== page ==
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Saturday, January 6, 2018

Pilgrim shut down during snowstorm






Pilgrim shut down during snowstorm


By Greg Bryant/Cape Cod Times

PLYMOUTH -- Operators shut down Pilgrim Nuclear Power Station shortly at 2 p.m. Thursday after one of the two main 345-volt lines that provide off site power to the plant “became unavailable,” according to Nuclear Regulatory Commission spokesman Neil Sheehan.
“There have been no complications with the shutdown thus far,” Sheehan said in an email.
The emergency generators were fired up to power cooling and other emergency systems functioning, even though the second 345-volt line, along with a smaller line, from offsite have remained in service.
Patrick O’Brien, a spokesman for Entergy Corp., Pilgrim’s owner and operator, said plant managers decided to use the diesel generators for safety systems because of their reliability.
Plant watchdogs had been calling on federal regulators to order Pilgrim’s reactor shut down since yesterday, when strong winds and flooding were forecast.
The NRC left it to Pilgrim’s management, along with three federal inspectors onsite at the plant, to make the call. O’Brien had said late yesterday there were no plans to power down the reactor in anticipation of storm-related problems.
O’Brien issued the following written statement from Entergy shortly before 4 p.m Thursday
“We are working to determine the cause of the line loss. Pilgrim had been safely operating for 227 consecutive days following the completion of our most recent refueling outage in May 2017. We will take this opportunity to conduct preventive maintenance that we could not otherwise perform with the plant operating at full power. When Pilgrim will return to 100 percent power is considered business sensitive, and we do not disclose that information.”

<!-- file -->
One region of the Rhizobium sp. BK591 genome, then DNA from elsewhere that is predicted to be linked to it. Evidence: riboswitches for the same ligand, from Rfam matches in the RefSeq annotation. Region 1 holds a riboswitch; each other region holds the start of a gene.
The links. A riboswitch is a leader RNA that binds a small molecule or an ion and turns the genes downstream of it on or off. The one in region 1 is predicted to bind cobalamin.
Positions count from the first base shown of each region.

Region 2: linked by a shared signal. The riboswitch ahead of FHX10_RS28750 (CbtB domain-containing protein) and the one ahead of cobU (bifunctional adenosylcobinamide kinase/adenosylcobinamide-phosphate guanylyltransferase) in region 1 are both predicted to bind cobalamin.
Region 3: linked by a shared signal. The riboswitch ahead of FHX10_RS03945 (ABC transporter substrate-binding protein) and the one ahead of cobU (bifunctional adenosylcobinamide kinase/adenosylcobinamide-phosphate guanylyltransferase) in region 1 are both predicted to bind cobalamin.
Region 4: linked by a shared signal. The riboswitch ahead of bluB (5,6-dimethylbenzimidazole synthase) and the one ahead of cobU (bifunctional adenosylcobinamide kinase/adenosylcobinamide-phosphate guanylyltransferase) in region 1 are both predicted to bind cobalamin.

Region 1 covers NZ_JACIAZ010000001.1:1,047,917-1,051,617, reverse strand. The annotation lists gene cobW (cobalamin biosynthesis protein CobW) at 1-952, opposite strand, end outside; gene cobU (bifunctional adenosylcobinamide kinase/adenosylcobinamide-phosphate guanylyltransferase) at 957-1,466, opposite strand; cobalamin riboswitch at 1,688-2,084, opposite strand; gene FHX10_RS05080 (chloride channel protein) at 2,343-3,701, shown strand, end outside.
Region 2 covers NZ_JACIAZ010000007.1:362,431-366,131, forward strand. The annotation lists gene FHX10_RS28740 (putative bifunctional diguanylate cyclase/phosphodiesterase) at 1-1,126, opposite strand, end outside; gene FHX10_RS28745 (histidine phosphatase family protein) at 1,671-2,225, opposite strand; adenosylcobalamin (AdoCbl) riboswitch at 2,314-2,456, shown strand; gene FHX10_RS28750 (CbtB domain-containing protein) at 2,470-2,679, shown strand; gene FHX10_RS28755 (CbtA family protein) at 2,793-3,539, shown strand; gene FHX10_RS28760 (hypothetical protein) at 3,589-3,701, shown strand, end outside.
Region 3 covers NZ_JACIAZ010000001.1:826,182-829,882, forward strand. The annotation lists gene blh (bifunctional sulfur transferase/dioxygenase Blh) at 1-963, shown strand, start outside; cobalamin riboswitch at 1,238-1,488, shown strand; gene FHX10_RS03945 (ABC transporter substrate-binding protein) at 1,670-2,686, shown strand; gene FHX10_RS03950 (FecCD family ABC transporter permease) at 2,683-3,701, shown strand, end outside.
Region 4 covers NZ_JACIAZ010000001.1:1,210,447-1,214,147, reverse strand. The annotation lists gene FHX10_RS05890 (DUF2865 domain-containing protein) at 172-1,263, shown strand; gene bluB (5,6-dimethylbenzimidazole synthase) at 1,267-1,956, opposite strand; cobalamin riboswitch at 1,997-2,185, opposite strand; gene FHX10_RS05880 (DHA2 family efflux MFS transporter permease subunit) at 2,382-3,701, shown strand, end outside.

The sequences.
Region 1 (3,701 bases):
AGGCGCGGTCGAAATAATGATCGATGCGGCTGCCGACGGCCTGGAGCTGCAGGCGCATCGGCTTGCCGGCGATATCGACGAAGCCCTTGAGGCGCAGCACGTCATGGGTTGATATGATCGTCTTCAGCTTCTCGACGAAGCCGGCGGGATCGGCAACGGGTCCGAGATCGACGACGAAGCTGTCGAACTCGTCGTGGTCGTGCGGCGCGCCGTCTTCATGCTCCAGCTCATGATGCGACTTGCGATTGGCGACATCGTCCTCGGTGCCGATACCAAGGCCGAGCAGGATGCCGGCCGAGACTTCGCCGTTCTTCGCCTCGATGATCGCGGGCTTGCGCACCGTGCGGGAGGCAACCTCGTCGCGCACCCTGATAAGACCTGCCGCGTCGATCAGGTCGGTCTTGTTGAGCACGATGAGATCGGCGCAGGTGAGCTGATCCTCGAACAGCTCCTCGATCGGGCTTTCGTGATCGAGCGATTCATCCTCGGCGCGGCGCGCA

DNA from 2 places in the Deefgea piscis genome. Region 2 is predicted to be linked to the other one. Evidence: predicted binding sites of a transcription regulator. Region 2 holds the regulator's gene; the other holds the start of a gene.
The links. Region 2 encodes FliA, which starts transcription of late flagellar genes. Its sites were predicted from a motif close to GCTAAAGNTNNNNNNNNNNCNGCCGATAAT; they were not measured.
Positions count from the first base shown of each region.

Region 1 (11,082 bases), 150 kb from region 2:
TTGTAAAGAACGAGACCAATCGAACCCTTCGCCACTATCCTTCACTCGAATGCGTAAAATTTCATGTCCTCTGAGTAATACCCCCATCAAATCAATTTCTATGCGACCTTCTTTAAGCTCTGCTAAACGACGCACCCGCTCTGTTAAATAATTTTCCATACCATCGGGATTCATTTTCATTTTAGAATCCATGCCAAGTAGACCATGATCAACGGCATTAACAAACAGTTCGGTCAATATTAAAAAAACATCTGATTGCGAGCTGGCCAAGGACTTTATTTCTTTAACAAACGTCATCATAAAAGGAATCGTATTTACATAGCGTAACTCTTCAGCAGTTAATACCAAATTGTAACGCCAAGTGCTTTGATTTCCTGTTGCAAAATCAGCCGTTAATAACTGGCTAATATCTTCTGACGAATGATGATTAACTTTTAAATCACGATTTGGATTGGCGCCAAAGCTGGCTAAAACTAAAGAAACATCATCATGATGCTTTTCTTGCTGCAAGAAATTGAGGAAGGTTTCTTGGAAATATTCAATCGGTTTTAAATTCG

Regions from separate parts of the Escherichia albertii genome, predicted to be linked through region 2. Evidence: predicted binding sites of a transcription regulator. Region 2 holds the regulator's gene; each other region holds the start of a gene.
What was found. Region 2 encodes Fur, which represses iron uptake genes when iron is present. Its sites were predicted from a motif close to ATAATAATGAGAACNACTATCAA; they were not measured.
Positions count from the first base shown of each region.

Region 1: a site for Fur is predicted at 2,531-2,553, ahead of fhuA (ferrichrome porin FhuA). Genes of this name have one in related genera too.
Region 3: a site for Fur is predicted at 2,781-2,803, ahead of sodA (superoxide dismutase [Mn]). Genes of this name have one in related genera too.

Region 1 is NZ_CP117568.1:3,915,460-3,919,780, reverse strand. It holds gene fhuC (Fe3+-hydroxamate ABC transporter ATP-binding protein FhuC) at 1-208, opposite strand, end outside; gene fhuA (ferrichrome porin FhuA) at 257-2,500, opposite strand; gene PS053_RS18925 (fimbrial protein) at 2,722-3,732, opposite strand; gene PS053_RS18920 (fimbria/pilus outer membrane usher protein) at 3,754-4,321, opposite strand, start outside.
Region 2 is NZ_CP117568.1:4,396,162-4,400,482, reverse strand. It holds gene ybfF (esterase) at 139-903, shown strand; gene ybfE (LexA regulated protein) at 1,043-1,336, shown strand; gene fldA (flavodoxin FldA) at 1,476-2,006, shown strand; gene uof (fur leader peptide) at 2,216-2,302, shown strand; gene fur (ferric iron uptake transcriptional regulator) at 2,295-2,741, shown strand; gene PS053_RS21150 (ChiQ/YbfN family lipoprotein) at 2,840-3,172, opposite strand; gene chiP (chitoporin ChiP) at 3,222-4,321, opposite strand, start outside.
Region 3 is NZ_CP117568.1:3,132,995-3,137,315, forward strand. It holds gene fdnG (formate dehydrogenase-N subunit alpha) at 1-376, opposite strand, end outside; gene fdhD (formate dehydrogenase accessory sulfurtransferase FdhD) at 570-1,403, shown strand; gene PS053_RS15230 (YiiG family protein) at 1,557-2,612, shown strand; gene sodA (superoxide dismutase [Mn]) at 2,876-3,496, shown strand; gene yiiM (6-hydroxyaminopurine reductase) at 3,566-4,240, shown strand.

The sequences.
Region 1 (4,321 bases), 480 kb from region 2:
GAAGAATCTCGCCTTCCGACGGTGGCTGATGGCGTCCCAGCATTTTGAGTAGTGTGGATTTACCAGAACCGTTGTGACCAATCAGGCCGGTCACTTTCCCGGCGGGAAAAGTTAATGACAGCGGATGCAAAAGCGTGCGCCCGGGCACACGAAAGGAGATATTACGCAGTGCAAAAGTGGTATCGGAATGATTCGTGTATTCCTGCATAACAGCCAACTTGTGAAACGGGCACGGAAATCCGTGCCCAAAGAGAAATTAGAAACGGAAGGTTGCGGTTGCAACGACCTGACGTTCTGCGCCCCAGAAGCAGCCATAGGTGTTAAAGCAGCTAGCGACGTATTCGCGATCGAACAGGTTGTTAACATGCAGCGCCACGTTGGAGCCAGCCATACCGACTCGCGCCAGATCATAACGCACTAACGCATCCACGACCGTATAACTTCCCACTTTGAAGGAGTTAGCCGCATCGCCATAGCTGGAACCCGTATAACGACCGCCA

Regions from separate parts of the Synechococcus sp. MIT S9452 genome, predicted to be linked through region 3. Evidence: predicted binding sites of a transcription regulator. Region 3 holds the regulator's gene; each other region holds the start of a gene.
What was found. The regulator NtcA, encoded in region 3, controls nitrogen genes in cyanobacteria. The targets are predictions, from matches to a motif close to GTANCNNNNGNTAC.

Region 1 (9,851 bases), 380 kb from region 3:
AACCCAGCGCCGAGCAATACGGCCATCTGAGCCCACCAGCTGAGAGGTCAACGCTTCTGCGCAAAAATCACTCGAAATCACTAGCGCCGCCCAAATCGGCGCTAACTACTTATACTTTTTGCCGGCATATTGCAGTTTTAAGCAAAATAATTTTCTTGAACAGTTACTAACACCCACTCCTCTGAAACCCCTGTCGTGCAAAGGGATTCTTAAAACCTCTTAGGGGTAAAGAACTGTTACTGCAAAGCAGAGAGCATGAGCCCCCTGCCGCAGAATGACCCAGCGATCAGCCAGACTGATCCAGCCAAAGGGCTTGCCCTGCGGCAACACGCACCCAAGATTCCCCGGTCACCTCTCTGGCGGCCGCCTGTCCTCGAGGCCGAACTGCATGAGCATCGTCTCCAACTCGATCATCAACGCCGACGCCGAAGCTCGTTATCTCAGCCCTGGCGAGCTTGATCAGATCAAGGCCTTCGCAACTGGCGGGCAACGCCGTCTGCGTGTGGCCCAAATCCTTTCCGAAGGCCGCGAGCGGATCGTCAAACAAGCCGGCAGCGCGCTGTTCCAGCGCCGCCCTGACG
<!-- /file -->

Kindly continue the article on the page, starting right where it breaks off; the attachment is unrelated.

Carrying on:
Mary Lampert, president of Pilgrim Watch, said her group had asked federal regulators to order the reactor shut down as a pre-emptive measure.
“My concern was flooding, the high winds, the water, everything,” Lampert said shortly after the reactor was manually powered down.
“So much for (Energy Secretary Rick) Perry’s and Trump’s faith in nuclear as providing reliable power,” Lampert said. “It’s only Jan. 4. We’re off to a good start.”
A January blizzard in 2015 resulted in an emergency shutdown that was accompanied by a number of system problems. Those storm-related difficulties pushed Pilgrim into Column 4, as one of the country’s worst performing reactors.

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